A juried selection of cutting-edge productions fresh from York University’s Film Department will be screened Oct. 11 at the Royal Cinema in CineSIEGE, the department’s annual showcase of outstanding student films.
The jurors for this fifth annual event are five distinguished Canadian film and media people: Salah Bachir, president of Cineplex Media; Maclean’s long-time film critic and feature writer Brian Johnson; and award-winning filmmakers Midi Onodera, Gail Singer and Clement Virgo.
CineSIEGE will feature riveting dramas, provocative documentaries and genre-defying experimental works selected from a shortlist of 23 productions. Jurors will be on hand to introduce their picks, explain why they were chosen for the screening, and award certificates of merit.
Winning a coveted spot on the CineSIEGE program is the result of a rigorous selection process. All 172 films produced at York last year, by students from first through fourth year, were reviewed in-house and then pared down to the 23 nominees for jury consideration.
Salah Bachir (right) is president of Cineplex Media, a division of Cineplex Entertainment LP. The company oversees the advertising at Cineplex Odeon, Famous Players and Galaxy Cinemas, and publishes the in-theatre magazines Famous, Famous Québec and Famous Kids. Bachir served on the Board of Directors of the Canadian Film Centre for nine years.
Brian Johnson (left) began his career as a movie critic in 1986 for Maclean’s magazine. His writing credits include the Montreal Gazette, The Globe and Mail, Saturday Night, Toronto Life, Chatelaine, Flare and Rolling Stone. A frequent guest on radio and television, he co-hosted CBC Newsworld’s On the Arts for three seasons. Johnson covered the Toronto International Film Festival (TIFF) for two decades, and in 2002 he published a history of the festival, titled Brave Films, Wild Nights: 25 Years of Festival Fever. His debut short film, Tell Me Everything, premiered at TIFF this year.
Midi Onodera (left) is an internationally recognized director, producer and screenwriter. Over her 20-year career, her films have been screened at many prestigious museums and festivals, among them the Andy Warhol Museum in Pittsburgh, Pennsylvania; the International Festival of Documentary and Short Films in Bilbao, Spain; and the international film festivals of Rotterdam, Berlin and Toronto. Currently, Onodera is pursuing her interest in low-tech “toy camera” technology interfacing with high tech interactive elements.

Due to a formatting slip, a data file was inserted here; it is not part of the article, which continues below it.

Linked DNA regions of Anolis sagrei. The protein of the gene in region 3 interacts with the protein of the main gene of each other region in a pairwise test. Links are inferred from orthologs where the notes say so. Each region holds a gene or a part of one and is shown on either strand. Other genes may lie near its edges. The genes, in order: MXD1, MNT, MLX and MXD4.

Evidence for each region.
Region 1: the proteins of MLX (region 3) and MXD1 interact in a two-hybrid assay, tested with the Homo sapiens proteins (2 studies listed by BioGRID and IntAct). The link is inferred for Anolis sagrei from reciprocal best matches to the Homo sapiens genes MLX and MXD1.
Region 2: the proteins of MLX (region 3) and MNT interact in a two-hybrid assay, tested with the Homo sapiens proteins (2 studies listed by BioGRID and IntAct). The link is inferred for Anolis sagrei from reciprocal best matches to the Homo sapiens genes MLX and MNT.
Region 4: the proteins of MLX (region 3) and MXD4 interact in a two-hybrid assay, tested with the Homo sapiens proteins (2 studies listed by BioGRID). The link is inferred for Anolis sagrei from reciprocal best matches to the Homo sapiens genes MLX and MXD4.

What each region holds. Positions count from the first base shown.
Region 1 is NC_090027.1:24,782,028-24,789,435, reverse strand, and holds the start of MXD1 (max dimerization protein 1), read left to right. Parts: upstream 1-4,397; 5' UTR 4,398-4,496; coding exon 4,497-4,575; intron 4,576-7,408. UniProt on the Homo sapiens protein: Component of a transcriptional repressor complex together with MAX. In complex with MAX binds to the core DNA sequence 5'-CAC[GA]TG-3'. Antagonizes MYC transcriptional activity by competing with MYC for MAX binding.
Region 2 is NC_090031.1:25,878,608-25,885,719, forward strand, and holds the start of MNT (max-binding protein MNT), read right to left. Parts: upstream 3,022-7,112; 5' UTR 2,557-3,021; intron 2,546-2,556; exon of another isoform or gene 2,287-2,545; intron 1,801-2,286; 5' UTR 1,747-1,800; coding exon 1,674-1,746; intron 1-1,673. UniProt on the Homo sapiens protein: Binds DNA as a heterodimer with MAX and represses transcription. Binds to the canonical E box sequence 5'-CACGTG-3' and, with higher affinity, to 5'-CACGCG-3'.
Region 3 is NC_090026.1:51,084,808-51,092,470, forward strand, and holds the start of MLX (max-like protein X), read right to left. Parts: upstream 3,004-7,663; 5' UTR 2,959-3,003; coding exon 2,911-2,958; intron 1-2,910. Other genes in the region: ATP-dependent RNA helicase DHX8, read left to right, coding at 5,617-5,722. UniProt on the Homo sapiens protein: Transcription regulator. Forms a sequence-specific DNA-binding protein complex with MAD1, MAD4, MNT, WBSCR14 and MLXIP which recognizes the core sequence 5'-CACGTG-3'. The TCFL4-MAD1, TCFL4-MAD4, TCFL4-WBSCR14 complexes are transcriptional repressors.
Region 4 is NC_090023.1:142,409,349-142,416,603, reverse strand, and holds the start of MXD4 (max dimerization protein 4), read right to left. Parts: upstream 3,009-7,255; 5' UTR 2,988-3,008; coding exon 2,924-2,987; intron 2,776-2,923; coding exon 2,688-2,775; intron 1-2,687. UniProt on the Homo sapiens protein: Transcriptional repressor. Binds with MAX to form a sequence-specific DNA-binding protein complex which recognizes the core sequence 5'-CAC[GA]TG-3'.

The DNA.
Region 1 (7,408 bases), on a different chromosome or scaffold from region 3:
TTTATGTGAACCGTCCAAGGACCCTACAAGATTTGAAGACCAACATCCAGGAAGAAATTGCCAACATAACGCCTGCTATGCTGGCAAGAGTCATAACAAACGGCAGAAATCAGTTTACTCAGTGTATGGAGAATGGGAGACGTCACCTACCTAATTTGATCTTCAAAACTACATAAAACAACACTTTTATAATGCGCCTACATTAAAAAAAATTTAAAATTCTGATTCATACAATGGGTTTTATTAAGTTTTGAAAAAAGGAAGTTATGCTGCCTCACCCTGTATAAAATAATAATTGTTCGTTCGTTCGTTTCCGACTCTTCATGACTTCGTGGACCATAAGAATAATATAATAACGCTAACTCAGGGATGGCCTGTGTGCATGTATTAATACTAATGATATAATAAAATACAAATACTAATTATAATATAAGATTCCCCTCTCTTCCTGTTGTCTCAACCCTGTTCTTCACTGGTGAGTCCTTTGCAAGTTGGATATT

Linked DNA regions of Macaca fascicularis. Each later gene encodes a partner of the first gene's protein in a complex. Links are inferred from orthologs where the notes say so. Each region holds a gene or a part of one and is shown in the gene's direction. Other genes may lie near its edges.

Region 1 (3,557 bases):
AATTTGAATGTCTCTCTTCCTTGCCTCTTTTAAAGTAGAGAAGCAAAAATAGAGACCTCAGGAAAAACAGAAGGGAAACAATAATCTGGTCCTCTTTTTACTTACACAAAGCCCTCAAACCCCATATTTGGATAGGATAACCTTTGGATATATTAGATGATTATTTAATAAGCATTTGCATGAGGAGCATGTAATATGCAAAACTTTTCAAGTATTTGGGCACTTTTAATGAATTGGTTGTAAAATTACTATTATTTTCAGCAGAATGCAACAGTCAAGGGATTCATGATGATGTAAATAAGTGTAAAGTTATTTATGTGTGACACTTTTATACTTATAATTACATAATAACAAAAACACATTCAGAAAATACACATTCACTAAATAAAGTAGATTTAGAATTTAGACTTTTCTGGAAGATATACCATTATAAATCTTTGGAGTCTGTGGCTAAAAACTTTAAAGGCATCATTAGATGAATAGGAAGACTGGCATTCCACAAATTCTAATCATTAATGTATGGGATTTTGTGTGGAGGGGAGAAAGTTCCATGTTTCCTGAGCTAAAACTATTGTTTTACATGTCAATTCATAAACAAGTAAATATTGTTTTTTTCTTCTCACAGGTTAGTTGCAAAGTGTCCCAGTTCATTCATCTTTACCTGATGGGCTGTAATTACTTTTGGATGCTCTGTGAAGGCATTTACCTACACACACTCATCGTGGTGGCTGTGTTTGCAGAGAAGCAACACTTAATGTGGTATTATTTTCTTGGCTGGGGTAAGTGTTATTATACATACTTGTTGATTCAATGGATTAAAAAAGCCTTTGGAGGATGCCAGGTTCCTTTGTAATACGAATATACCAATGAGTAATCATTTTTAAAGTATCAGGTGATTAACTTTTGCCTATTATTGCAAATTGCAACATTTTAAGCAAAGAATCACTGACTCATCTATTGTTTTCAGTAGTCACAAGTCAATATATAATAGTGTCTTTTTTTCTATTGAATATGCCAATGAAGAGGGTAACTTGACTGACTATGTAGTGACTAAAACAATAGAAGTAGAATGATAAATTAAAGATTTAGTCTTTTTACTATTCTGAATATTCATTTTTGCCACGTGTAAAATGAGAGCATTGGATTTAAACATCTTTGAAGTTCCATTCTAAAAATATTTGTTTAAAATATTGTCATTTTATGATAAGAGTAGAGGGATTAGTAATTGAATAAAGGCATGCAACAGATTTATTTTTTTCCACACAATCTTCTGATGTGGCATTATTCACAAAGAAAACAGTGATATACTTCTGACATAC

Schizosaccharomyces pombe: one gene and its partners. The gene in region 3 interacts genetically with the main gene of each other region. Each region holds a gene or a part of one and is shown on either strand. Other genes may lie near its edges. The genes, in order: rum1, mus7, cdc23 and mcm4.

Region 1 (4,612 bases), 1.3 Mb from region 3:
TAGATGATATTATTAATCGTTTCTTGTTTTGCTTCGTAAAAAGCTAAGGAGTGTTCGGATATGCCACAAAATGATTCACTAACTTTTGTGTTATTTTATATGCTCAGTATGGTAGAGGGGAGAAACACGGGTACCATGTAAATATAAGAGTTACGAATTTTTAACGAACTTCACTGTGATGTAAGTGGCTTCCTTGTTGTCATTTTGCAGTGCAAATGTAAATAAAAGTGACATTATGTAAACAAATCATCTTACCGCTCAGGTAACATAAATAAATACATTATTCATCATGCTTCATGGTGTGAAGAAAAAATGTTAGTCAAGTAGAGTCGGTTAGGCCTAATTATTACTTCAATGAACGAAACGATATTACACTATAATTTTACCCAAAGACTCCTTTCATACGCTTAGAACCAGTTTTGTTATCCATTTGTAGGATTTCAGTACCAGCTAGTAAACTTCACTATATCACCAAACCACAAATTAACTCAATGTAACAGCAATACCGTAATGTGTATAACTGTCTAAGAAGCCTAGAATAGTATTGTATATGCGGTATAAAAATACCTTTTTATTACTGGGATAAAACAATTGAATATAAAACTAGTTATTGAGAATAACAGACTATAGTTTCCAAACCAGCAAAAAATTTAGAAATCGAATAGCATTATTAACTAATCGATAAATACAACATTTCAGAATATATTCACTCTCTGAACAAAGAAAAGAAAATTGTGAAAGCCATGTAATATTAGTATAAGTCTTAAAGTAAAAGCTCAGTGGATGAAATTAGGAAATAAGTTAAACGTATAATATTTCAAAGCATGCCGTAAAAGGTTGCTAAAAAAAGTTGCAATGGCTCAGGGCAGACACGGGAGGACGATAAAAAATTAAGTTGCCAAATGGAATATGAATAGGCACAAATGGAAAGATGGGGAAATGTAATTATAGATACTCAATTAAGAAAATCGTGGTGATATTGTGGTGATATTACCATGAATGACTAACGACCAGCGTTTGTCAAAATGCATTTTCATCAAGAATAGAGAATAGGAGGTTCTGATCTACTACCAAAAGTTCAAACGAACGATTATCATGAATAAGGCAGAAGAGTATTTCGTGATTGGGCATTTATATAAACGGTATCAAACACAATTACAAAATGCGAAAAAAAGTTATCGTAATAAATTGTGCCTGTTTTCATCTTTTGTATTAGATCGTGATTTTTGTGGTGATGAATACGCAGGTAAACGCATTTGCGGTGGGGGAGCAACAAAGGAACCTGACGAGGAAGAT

Gail Singer (right) is an award-winning filmmaker whose works have won accolades at festivals worldwide. She has produced, directed or written some two dozen films on a wide range of topics in various genres, including feature-length fiction and documentary, television and IMAX productions. She has directed films in the UK, South America, Japan, Russia, Thailand, South Africa, Nepal and Israel as well as Toronto, where she taught at York University for nine years. She is currently developing a multicultural kitchen museum for the City of Toronto.
The first feature film by Clement Virgo (right), Rude, received its world premiere at the 1995 Cannes Film Festival and went on to play at festivals around the world. His second feature, Love Come Down (2000), took top prize at numerous festivals, including New York City’s Urbanworld Fest, Acapulco, Jamerican, and the British Black Filmmakers Festival. His third feature, Lie With Me, premiered at TIFF in 2005 followed by screenings at the international film festivals in Pusan, Korea, Berlin and Sydney. His short films for the big and small screen have likewise won acclaim; Save My Lost Nigga’ Soul (1993) was awarded Best Film at the Toronto, Fespaco and Chicago film festivals. More recently, Virgo directed several productions for the HBO & Showtime TV network, including the one-hour dramas The Wire, Soul Food and The L Word.
CineSIEGE offers an excellent opportunity to talent-scout up-and-coming filmmakers who dare to challenge the status quo. The event has helped to launch numerous young film artists whose CineSIEGE entries have gone on to the Toronto International Film Festival and many other festivals. Such success stories include The School (2003) by Matthew Miller and Ezra Krybus, Hugh Gibson’s Hogtown Blues (2004) and Tess Girard’s Benediction (2005).
“CineSIEGE has grown into one of the most anticipated events of our season,” said York film department Chair Barbara Evans. “Our program is full of gifted filmmakers, and we are very proud to bring their works to the public in this forum.”
CineSIEGE is made possible through the generous support of Cinespace Film Studios. The event runs one night only, Wed. Oct. 11 starting at 7pm at the Royal Cinema, 608 College St. Admission is $5 at the door. For more information, visit the CineSIEGE Web site or call 416-736-5149 ext. 22172.